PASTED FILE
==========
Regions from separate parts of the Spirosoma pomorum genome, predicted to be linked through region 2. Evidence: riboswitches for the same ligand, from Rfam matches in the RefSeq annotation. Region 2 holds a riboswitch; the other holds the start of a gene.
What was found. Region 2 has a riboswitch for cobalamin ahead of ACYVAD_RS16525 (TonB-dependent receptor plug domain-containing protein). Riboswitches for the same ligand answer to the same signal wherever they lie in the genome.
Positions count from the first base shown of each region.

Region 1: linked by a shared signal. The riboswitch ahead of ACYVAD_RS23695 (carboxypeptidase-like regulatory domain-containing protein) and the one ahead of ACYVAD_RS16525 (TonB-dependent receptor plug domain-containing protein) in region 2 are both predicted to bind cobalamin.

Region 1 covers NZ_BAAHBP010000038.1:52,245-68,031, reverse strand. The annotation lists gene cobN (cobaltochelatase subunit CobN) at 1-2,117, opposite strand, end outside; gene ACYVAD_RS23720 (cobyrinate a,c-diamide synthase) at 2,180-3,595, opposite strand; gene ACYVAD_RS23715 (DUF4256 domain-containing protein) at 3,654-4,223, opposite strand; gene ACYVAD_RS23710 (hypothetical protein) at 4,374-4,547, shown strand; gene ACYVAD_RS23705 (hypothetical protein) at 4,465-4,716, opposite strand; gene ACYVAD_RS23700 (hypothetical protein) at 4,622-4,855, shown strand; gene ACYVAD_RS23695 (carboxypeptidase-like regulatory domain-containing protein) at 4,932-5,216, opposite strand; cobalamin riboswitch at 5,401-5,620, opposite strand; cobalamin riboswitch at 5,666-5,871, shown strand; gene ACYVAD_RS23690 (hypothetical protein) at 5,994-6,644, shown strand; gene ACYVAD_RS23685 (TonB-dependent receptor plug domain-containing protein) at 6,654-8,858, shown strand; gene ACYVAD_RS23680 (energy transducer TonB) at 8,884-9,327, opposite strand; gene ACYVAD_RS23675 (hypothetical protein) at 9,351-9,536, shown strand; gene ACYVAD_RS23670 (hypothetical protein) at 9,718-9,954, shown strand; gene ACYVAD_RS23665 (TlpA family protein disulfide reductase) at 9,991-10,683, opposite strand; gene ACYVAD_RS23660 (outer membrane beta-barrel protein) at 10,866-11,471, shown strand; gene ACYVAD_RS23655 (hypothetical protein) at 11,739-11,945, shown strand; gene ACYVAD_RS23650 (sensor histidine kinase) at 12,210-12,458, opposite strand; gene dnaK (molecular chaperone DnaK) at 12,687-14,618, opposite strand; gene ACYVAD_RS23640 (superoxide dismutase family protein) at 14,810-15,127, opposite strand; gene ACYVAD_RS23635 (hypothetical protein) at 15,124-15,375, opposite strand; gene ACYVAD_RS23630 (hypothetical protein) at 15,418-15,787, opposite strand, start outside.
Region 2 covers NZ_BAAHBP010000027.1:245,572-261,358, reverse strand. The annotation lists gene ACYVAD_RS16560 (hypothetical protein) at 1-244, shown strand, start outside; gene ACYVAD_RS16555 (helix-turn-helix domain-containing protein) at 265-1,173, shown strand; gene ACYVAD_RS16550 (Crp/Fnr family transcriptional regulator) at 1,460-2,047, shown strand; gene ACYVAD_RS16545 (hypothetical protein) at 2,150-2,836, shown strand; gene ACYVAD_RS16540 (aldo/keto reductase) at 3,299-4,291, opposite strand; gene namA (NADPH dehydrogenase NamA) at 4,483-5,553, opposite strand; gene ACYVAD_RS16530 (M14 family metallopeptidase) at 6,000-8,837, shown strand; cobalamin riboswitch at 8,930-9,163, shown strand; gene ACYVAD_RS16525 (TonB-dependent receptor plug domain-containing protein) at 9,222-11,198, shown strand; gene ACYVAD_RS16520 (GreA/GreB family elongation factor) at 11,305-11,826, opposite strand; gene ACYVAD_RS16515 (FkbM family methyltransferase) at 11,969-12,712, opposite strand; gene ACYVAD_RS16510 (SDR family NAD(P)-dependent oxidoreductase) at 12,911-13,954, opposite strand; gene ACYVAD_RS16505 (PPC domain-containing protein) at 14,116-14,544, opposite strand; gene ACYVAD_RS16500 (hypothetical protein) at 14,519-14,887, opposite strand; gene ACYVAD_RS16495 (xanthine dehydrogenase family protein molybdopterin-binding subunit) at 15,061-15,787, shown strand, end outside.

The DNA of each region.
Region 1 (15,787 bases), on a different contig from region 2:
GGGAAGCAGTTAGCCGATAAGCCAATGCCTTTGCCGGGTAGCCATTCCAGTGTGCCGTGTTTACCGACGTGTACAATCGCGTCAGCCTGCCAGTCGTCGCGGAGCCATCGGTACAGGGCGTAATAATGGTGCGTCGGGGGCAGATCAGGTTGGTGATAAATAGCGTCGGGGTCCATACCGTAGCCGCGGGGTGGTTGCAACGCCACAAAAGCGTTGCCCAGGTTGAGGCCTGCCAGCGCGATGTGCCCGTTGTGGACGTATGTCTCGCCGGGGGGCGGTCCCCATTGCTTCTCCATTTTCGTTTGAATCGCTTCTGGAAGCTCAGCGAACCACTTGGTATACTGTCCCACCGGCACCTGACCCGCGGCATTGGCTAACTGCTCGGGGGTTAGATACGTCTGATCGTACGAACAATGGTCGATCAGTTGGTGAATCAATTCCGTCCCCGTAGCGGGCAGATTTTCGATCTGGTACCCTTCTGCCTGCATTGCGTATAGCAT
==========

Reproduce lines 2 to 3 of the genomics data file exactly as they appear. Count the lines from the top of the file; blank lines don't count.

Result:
What was found. Region 2 has a riboswitch for cobalamin ahead of ACYVAD_RS16525 (TonB-dependent receptor plug domain-containing protein). Riboswitches for the same ligand answer to the same signal wherever they lie in the genome.
Positions count from the first base shown of each region.